CHICAGO, IL—Chicago experienced 10.7 MW of net absorption in the second half of 2018, bringing market vacancy to 10.7 percent, down from 11.2 percent in the first half of the year, according to CBRE’s latest U.S. Data Center Trends Report.
Chicago remains one of the largest data center markets in the nation, boasting the fourth-largest capacity in the nation at 243 MW. The market has experienced a 70% inventory increase since 2015 due to surging demand. Yet with new product being delivered and leasing velocity slowing down in 2018, vacancy increased 180 basis points over year-ago numbers.
However, this new product may be what the market needs to increase leasing activity, as supply constraints have hindered big users expanding in the past. With a total of 73.2 MW delivered in the past two years and the market currently offering 26 MW of available space, users now have more options.
“Chicago remains one of the most important geographic locations for data center providers due to its strategic location, access to plentiful power and connectivity and proximity to population centers,” says Todd Bateman, North American agency practice leader for CBRE’s Data Center Solutions. “This new product will help meet the needs of large users that have been unable to expand in the market. However, leasing velocity has been affected by meaningful competition from other markets to lure these users. Chicago will become more competitive in time, but currently a delta exists.”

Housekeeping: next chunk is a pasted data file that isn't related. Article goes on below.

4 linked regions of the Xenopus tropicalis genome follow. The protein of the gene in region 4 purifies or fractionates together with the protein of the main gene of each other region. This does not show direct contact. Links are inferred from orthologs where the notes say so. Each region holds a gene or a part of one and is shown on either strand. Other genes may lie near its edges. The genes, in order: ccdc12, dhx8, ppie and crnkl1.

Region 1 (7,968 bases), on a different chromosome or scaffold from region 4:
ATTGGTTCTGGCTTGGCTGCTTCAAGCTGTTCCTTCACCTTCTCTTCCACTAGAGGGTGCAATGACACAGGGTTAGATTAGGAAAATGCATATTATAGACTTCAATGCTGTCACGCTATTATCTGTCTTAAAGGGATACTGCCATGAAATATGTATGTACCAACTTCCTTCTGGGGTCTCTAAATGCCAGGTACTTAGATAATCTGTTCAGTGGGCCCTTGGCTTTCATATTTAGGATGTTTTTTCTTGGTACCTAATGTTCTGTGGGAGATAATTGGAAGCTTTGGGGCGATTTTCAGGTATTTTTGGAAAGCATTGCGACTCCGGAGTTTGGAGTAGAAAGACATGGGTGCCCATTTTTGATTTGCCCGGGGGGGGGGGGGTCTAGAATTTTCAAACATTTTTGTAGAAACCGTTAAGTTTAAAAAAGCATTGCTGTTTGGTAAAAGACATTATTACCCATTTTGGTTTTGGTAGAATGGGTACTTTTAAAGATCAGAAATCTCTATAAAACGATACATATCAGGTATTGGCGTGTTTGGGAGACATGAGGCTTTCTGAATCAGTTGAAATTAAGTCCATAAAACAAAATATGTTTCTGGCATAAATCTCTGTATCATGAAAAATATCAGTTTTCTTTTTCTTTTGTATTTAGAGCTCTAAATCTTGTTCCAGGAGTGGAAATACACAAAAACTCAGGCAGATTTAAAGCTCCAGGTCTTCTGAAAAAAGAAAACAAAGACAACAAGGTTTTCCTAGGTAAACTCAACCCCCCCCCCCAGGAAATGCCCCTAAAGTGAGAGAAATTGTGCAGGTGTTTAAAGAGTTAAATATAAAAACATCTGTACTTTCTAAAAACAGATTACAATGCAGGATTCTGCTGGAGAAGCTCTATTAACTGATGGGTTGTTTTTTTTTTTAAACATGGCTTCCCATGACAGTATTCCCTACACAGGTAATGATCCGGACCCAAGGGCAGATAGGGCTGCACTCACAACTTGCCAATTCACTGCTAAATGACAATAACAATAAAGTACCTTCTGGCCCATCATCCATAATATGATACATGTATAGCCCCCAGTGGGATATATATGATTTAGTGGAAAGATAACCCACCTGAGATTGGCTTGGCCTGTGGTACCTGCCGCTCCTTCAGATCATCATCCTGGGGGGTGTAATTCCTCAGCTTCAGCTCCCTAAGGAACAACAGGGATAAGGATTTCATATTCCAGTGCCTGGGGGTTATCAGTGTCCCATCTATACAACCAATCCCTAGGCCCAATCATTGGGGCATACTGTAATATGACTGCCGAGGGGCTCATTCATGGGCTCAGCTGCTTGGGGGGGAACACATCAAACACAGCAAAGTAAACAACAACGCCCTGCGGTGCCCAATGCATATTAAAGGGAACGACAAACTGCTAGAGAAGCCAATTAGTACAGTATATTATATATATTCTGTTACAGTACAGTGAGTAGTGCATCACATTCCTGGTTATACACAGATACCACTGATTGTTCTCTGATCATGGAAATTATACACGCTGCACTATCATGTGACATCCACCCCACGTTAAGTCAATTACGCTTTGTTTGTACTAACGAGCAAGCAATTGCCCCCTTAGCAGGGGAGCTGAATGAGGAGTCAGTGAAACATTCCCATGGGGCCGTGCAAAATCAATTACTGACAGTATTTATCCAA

The seven primary US data center markets saw 303 MW of net absorption in 2018, up more than 16 percent from 2017’s then-record total. That absorption nearly eclipsed the 322 MW of capacity added last year. Northern Virginia, the largest data center market in the world, accounted for 58 percent of net absorption in the primary markets.
“We are closely watching supply and demand trends across the US data center market in 2019 and beyond, particularly as data consumption—driven by the adoption of big-data analytics, 5G, gaming, streaming services, edge computing and the internet of things—continues to drive growth,” says Pat Lynch, senior managing director, Data Center Solutions, CBRE. “Meanwhile, we’ve seen robust construction activity as operators try to position themselves to rapidly deliver facilities within users’ often-tight schedules.”
North American data center investment volume reached $12 billion in 2018, inclusive of single-asset, portfolio and entity-level transactions. While investment was down from 2017’s record-setting $20 billion, this was largely due to limited North American entity-level investment opportunities compared to 2017.
“The data center market will continue to evolve and adapt to the demands of today and tomorrow,” Lynch says. “We expect to see a continued influx of capital into the sector from new investors and infrastructure funds seeking to diversify their portfolios, as well as increased investment and expansion in global regions previously untapped by providers and cloud users.”